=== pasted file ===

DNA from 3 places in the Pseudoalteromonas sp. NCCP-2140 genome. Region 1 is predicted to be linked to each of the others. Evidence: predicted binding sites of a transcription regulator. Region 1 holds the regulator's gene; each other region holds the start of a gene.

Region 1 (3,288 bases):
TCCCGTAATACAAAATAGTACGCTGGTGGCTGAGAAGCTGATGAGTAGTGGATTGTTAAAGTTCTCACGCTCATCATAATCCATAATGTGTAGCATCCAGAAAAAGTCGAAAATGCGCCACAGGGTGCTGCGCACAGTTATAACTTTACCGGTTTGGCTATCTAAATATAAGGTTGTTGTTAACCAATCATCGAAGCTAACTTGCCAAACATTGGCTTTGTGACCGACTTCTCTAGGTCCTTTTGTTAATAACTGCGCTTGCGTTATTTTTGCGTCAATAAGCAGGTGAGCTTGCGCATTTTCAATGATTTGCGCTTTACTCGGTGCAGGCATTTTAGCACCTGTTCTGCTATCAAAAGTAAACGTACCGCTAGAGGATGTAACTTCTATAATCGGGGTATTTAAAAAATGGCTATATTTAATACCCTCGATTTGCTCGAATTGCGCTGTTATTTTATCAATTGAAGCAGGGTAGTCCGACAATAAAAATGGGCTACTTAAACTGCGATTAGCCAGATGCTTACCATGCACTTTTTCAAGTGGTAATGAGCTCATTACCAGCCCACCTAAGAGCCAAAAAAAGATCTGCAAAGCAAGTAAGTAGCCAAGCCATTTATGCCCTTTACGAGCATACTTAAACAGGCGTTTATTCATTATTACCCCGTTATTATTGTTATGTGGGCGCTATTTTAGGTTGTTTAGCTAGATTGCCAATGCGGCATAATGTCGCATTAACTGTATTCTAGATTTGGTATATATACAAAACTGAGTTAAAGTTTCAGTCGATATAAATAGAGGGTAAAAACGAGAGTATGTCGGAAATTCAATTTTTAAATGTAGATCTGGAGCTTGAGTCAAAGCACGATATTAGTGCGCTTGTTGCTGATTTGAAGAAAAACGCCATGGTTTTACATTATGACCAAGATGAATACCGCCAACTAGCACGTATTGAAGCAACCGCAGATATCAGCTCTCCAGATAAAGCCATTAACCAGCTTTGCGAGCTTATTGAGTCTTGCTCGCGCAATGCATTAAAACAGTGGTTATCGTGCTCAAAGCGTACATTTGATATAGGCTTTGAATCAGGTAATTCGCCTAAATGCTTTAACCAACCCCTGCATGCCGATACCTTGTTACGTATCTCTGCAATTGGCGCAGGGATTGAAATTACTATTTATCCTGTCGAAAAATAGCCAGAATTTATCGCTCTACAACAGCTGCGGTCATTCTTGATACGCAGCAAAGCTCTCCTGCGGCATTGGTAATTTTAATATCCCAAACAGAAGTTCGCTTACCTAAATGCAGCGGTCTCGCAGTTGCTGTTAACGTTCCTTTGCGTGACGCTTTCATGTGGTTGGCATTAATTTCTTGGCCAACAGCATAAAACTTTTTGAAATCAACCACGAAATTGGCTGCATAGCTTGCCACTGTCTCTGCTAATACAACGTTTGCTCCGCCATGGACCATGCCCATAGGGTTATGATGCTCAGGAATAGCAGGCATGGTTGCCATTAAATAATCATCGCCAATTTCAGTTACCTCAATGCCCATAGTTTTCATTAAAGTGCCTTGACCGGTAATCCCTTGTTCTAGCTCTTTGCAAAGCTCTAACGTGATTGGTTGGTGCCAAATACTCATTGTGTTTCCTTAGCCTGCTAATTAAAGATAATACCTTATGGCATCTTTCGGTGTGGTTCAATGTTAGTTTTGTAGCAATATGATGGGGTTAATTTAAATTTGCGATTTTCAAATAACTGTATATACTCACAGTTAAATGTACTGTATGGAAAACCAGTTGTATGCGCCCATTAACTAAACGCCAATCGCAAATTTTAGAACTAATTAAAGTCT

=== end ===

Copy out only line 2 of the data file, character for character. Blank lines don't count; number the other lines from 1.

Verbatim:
Region 1 (3,288 bases):